Dynamical Systems theory deals with structures that change in time by means of a certain deterministic rule (the flow of a vector field, a set of differential equations or the iterations of a map). With many examples describing real world phenomena, the motivation to understand the nature of a given dynamical system has led to a growing symbiosis between the theoretical, the applied, and the experimental aspects of the subject.
Dynamical Systems concepts and tools appear naturally in many areas of mathematics and science. For instance, in the study of several kinds of PDEs (radial solutions, traveling waves, pattern formation, etc) and in the search for strategies to control a given system. On the other hand, subareas such as bifurcation and chaos have emerged as the underlying mathematical mechanisms to explain many complicated behaviours ranging from theoretical physics to neuroscience and many avant-garde areas in science and engineering.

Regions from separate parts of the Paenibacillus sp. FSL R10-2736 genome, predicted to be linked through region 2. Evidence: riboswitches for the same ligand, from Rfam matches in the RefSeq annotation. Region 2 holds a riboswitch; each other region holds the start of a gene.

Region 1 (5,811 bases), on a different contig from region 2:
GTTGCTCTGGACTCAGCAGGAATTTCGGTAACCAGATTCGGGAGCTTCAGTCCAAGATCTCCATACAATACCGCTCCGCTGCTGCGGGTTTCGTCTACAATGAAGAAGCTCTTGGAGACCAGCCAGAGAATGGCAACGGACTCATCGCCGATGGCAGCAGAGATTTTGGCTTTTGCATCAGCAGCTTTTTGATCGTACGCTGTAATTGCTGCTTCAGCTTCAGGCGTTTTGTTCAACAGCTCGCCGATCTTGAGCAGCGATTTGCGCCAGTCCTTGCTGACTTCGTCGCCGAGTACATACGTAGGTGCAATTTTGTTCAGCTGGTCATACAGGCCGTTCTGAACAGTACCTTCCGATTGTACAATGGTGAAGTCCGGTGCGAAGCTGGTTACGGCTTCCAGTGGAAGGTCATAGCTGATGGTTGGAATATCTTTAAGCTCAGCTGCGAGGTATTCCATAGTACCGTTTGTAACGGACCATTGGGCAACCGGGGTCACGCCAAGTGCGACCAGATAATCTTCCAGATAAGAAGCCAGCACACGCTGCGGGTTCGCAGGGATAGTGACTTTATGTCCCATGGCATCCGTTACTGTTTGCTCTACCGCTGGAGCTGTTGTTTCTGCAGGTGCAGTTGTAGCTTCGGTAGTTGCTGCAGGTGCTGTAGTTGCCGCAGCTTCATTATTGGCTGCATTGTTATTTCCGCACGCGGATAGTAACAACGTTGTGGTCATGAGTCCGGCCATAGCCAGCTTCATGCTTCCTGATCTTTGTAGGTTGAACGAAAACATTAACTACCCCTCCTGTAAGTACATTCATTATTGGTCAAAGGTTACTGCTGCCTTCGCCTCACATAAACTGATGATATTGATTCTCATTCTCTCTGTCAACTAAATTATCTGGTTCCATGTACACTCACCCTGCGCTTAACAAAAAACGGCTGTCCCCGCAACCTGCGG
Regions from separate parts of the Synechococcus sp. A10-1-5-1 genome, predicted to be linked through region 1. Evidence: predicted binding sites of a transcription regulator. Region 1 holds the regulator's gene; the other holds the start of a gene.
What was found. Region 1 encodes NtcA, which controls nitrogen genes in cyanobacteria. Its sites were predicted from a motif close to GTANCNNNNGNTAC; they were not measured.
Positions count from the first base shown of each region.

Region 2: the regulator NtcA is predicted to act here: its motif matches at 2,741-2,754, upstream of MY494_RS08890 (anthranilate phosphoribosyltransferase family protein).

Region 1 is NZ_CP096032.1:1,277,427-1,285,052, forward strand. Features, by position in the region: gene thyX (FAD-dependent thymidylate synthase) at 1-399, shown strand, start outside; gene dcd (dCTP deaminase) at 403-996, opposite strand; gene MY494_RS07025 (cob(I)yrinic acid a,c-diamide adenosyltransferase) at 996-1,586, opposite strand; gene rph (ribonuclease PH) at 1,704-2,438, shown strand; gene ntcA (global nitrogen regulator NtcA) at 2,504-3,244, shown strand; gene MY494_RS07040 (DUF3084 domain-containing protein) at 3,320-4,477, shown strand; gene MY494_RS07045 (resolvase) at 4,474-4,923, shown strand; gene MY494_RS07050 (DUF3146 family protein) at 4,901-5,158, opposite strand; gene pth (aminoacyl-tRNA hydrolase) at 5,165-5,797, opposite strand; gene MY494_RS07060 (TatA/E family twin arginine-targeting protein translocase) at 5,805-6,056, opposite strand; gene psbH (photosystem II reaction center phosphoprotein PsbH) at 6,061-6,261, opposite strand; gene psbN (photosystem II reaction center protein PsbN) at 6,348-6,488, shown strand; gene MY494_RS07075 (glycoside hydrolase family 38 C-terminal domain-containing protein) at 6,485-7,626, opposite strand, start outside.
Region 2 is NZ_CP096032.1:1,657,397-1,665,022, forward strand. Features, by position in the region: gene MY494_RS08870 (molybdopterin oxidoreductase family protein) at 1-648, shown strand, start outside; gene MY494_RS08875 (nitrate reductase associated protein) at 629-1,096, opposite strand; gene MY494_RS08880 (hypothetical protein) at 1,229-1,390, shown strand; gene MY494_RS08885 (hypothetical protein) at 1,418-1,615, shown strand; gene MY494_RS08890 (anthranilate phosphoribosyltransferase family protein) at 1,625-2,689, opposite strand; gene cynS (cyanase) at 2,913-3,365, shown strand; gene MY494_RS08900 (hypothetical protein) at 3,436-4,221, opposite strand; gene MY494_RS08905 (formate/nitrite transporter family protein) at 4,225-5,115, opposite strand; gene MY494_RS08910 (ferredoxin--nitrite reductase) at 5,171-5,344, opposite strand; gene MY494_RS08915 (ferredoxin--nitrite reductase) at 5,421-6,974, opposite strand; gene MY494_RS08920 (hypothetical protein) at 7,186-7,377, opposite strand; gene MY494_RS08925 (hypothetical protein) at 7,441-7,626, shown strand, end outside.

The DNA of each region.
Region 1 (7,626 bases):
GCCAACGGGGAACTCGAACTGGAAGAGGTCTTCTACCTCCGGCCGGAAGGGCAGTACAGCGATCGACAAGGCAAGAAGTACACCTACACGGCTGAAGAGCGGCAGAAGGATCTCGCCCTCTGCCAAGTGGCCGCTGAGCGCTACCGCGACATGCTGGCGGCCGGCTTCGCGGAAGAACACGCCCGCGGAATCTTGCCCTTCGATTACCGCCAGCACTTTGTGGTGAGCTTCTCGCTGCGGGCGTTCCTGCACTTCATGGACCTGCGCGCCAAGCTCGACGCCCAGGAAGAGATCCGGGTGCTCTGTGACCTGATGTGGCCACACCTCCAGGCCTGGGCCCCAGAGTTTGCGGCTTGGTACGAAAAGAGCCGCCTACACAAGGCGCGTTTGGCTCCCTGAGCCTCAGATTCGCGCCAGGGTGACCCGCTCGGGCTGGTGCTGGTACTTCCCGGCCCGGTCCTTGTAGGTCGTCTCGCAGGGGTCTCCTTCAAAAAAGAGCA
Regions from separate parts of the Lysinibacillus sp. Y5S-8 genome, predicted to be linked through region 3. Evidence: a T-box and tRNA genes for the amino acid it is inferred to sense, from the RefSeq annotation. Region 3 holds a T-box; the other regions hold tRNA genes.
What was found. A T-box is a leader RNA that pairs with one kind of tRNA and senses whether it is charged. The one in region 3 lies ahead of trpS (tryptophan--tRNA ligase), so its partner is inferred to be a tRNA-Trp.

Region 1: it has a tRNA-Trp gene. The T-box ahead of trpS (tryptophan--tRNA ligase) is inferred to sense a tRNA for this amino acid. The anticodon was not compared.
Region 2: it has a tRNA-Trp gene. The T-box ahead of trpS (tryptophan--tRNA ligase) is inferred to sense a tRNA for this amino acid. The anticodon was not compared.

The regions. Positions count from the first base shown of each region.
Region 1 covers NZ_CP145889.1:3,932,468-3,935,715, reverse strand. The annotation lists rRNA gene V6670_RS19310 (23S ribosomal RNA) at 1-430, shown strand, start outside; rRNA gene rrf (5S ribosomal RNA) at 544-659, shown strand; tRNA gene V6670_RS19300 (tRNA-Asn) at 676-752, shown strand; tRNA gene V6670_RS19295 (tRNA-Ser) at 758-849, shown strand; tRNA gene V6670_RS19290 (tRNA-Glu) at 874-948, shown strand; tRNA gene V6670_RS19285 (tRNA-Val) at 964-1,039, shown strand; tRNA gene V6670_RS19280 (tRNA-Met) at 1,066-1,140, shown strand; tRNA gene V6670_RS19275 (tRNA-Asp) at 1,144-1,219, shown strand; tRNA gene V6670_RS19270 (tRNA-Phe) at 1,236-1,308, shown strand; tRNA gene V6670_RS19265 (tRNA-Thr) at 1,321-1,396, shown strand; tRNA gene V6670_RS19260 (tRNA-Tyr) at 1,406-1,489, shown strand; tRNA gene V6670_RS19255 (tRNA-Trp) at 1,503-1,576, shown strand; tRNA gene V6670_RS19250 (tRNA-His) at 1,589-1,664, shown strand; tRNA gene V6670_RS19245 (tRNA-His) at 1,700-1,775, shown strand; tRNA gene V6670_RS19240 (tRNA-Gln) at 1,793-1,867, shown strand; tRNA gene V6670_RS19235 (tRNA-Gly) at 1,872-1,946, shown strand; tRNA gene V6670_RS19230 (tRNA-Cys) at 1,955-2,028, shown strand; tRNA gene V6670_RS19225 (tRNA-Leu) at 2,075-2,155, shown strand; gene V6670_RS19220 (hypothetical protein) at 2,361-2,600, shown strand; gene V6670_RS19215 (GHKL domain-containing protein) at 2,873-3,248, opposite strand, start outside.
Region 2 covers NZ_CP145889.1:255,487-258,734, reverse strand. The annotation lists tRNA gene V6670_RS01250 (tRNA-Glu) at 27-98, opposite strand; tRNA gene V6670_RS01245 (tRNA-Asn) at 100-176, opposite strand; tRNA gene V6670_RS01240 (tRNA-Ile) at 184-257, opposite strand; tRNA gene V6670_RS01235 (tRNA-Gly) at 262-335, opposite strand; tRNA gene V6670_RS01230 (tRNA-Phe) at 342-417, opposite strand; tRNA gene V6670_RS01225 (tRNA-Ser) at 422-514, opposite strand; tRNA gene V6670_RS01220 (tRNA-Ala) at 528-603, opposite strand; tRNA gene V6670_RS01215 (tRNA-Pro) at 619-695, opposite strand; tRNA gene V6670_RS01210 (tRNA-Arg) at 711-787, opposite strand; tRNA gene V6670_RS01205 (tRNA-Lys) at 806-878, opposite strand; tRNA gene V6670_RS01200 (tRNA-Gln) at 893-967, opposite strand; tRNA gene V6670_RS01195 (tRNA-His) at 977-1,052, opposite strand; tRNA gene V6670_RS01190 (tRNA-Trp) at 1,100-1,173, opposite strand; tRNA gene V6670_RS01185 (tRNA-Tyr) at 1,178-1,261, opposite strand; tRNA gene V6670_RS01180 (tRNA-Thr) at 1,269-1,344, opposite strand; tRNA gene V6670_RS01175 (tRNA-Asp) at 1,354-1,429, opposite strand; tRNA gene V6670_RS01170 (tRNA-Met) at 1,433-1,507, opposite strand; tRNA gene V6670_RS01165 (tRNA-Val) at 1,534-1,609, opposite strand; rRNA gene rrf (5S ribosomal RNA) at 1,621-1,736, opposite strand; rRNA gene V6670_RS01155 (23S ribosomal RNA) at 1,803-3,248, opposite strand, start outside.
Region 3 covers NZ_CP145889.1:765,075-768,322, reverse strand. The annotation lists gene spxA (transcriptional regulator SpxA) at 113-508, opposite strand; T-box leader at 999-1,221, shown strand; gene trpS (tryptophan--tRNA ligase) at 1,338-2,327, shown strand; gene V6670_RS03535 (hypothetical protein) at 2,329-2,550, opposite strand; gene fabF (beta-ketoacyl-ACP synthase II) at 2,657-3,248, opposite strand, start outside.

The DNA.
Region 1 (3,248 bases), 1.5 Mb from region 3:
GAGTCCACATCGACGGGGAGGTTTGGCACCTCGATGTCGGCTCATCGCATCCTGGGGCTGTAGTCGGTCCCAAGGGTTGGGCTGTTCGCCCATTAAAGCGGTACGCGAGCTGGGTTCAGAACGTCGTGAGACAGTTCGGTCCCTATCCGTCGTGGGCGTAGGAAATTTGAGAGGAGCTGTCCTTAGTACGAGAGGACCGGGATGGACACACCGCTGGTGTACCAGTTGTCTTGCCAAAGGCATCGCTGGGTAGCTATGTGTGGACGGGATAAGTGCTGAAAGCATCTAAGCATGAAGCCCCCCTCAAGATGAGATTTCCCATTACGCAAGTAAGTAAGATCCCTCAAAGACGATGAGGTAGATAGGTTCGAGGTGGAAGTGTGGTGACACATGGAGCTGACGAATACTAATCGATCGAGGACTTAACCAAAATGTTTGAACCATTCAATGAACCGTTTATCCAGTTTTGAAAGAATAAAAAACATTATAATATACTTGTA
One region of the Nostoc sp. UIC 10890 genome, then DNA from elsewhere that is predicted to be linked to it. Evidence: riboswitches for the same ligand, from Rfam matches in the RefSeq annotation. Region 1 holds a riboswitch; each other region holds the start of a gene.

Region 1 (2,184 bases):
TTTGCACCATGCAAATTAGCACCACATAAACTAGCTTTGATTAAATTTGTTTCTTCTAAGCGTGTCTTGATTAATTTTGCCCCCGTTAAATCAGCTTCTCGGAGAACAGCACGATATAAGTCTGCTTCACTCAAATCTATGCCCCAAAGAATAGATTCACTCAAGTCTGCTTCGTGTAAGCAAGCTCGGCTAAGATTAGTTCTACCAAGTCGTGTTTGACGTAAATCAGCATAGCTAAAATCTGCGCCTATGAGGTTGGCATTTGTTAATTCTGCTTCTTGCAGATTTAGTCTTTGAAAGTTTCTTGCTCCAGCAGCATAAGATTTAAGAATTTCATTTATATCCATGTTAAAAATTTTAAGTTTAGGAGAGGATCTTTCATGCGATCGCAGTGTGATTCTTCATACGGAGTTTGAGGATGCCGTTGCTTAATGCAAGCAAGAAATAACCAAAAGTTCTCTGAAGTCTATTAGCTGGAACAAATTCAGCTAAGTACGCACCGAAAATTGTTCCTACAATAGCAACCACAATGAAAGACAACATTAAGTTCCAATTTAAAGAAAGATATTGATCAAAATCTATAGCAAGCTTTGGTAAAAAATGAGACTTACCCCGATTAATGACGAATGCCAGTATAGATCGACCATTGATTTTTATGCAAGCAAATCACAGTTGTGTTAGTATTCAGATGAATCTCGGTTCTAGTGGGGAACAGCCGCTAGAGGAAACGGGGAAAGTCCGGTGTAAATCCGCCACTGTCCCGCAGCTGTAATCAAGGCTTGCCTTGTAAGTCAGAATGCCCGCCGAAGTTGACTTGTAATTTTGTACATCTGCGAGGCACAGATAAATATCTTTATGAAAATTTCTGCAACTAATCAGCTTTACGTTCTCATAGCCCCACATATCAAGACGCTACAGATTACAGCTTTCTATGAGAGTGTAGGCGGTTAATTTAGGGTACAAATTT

Our general aim is to give a qualitative and quantitative description of these systems: existence and stability of equilibria and periodic solutions, homoclinic and heteroclinic connections, bifurcations and routes to chaos, etc. Our methods draw upon topological techniques, linear algebra, invariant manifold reductions, normal forms, and numerical continuation methods, among other techniques.
In AM2V, our research is focused in the following topics: Global bifurcations and invariant manifolds; Phase plane analysis of radial solutions of PDEs; Slow-fast dynamical systems; Numerics for dynamical systems; Applications in biology and engineering.